On one hand you have Jennifer Hudson, Forrest Whittaker, and Tyrese Gibson. On the other hand, you have an all African American cast in a “musical event” titled “Black Nativity”. Christmas films aren’t really packing a punch this year and with a Madea Christmas film just around the corner, things aren’t looking up.
Entering the annals of the Disney collection, “Frozen” takes the Hans Christian Andersen fairy tale “The Snow Queen” and gives it the classic Disney touch. Working in its favor are the strong female characters in Anna (Kristen Bell) and Elsa (Idina Menzel) as they sing and dance their way through Elsa’s unwanted ability to freeze things. However, the pacing of the film was a bit bothersome, as it flies through the different set pieces with little to no regard.
Idris Elba is destined for great things and hopefully “Mandela: A Long Walk to Freedom” is the first step in that direction, landing his first role that could grab him Oscar attention. Based on South African President Nelson Mandela, the film follows his early life before presidency and his 27 year stint in prison. Elba is a force to be reckoned with and next to Naomie Harris, whose turn in “Skyfall” started her on the path to great things, I am looking forward to this film.
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Nowhere near the masterpiece that is Park Chan-wook’s “Oldboy”, Spike Lee gives an admirable attempt at bringing the 2003 cult classic to life in American cinemas. The element of “Oldboy” that I appreciated most was the casting, especially Elizabeth Olsen, Sharlto Copley, and even Samuel L. Jackson. With a strong cast covering up many of the flaws of the remake, Spike Lee’s venture into this story is at least more enjoyable that I had anticipated.
Continuing the ongoing series of making documentaries about every living human being in existence, “The Punk Singer” takes a look at Kathleen Hanna, the lead singer for the punk rock band I’ve never heard of called Bikini Kill. Opening the feminist door during the era of Nirvana and grunge rock, the film explores this with interviews of the ladies involved and the people that knew them.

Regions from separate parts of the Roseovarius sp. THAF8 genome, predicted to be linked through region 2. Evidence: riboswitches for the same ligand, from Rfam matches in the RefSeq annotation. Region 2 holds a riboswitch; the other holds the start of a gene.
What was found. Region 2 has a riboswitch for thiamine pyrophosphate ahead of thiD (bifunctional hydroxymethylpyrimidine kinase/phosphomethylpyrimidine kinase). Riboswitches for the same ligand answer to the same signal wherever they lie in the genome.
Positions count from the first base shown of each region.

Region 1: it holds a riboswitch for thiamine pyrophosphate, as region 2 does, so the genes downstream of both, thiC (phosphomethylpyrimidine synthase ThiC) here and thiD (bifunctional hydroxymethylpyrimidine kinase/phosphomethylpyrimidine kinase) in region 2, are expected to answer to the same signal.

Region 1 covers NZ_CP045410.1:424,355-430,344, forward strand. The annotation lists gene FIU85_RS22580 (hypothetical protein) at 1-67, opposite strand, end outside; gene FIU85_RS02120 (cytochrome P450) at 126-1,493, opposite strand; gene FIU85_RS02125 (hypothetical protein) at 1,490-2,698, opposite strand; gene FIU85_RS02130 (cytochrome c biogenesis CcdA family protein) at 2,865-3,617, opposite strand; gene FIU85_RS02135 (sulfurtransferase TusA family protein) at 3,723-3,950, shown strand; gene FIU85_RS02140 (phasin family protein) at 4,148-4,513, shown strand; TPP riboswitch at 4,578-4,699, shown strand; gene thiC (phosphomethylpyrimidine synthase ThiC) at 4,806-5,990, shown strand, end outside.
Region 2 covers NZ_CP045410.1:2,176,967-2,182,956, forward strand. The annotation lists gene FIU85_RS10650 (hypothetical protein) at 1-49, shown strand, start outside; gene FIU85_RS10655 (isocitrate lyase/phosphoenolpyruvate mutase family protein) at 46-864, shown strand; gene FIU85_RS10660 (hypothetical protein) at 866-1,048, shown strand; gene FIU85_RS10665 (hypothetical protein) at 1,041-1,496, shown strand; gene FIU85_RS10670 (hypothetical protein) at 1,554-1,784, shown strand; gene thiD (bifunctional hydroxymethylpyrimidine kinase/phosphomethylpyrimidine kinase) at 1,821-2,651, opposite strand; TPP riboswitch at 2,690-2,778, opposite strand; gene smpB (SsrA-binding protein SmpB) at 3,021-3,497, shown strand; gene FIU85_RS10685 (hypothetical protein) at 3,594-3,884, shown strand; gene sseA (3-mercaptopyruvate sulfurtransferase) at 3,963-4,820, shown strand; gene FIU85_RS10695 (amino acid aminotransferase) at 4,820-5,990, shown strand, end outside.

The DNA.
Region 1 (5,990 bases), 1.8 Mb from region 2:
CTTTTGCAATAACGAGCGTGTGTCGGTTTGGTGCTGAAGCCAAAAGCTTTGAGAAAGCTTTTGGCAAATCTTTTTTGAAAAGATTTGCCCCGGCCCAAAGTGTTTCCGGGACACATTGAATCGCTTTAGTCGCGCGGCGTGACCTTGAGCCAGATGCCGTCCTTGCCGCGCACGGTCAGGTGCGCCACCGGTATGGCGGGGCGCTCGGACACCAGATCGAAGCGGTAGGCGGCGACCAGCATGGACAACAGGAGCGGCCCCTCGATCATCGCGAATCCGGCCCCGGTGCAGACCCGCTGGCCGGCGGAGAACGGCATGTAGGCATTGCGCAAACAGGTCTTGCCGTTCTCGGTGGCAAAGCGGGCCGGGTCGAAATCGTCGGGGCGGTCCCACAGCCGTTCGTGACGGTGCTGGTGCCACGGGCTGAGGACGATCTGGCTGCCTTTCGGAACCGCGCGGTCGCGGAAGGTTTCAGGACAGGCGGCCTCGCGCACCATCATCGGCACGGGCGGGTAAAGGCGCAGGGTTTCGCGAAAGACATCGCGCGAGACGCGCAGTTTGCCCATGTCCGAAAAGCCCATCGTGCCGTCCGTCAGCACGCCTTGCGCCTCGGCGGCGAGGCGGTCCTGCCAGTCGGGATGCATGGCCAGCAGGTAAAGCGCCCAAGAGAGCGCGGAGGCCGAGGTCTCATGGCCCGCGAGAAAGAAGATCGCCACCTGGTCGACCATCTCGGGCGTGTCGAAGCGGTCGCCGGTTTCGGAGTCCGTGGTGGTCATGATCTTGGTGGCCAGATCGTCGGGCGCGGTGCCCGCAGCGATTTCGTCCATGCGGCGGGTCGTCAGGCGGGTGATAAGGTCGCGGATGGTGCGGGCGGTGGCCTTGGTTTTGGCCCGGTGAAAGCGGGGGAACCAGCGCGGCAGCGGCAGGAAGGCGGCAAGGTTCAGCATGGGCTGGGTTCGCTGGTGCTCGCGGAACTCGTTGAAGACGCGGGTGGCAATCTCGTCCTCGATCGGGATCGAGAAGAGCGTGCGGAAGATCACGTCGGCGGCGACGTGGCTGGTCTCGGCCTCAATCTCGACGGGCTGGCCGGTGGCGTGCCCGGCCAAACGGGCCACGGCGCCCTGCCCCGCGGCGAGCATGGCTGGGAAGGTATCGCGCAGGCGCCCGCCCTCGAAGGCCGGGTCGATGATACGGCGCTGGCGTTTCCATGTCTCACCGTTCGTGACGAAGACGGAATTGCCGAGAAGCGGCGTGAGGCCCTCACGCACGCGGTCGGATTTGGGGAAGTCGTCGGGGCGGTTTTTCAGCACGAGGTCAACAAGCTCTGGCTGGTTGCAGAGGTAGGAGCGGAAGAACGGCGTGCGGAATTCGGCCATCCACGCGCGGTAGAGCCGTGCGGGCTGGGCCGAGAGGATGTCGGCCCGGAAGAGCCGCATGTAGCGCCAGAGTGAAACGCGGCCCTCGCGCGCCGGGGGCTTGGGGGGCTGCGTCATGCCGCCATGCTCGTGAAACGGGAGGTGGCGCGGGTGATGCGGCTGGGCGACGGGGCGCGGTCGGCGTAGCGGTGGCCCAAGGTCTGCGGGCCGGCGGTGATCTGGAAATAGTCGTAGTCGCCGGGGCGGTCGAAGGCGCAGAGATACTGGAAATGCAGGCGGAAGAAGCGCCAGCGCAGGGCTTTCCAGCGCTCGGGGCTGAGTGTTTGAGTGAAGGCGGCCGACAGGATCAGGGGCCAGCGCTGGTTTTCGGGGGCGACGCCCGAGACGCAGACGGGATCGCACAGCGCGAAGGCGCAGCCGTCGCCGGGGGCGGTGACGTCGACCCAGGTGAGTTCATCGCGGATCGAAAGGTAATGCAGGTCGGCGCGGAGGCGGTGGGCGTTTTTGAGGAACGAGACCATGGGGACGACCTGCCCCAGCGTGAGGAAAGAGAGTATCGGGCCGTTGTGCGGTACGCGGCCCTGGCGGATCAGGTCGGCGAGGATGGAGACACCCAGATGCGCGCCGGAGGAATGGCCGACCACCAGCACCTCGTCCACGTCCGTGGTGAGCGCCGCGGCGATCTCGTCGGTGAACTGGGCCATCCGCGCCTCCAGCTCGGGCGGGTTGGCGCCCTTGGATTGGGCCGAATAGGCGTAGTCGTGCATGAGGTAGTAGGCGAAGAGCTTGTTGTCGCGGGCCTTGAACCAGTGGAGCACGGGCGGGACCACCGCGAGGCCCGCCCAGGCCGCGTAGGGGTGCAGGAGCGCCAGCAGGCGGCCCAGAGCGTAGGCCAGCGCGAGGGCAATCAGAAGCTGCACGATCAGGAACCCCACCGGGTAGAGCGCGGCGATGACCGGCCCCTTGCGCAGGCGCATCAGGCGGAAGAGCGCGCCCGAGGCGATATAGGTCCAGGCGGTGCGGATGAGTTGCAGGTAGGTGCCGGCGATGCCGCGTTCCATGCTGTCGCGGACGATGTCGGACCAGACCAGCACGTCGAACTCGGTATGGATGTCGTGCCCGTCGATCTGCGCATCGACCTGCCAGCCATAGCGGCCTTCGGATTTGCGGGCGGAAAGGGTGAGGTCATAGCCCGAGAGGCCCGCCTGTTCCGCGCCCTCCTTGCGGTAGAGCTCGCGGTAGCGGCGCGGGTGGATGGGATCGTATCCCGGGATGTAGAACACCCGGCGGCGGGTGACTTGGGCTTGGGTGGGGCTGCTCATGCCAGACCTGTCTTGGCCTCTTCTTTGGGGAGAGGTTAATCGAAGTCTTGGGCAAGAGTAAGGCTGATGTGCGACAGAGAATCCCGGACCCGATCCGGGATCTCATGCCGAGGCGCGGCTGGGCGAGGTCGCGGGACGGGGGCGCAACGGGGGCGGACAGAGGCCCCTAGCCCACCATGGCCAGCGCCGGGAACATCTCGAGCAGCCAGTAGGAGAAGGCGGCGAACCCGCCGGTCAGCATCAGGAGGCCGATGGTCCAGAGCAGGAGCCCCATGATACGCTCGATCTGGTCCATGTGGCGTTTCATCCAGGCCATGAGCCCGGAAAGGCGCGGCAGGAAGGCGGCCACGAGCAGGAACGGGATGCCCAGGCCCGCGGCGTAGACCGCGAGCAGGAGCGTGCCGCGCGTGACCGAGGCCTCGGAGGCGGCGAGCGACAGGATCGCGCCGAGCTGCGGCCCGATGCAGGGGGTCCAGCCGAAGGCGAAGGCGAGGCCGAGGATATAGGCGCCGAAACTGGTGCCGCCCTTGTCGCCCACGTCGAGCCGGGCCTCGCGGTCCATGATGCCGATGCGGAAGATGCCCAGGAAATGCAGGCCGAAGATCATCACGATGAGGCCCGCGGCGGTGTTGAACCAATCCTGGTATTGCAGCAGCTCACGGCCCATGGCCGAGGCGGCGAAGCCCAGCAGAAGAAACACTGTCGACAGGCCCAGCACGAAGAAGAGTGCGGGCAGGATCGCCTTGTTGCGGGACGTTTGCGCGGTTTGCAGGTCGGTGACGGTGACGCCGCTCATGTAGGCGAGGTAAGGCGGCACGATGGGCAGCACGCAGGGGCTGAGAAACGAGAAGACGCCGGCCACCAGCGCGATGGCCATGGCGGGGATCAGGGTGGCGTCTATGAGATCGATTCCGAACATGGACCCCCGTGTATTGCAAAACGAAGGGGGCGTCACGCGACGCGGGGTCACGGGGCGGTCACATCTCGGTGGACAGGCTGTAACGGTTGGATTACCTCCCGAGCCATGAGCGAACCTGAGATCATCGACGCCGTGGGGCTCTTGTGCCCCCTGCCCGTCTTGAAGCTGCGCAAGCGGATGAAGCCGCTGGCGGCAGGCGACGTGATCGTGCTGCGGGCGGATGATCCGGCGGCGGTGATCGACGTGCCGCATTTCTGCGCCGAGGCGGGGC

“Caught In The Web” is a foreign thriller, which, if I’m interpreting the trailer correctly involves a woman’s information being posted on the internet and the hell in her life that follows. With zero connection to the material or the actors, I have zero interest in this film.
With the feel of almost every other Jason Statham action film I’ve ever seen, the thing that sets “Homefront” apart is the stellar cast, including James Franco as the meth dealer villain, Kate Bosworth, and Winona Ryder, all playing against type. Leading to a home invasion film, I have complete faith in this cast to pull off a better than average action film.
As a special IMAX event, “Journey to the South Pacific” is a nature documentary that seemingly has been done before and probably much better.
What in the hell is this? Watch the traler for “Strong Black Woman” and you’ll see a miserable young woman sulking and yelling at her boyfriend, on the verge of causing a vehicular accident, and for some reason she’s presented as the hero/protagonist of the film. Good lord. Focusing more on the nobody cast throughout the trailer than the horrible scenes inside cars and clubs, this film can only be described as dismal.
HBO is becoming more known for documentaries than anyone else. With many of these films garnering Oscar attention every year, “Toxic Hot Seat” is yet another documentary that could be considered. Focusing on the threat of chemical flame retardants in our couches and other furniture, those who care to look into the chemicals find out they’re harmful and being passed on through things like breast milk. I feel like I’ve learned most of what I’d like to from the trailer, but am grateful for HBO’s continued work in documentaries.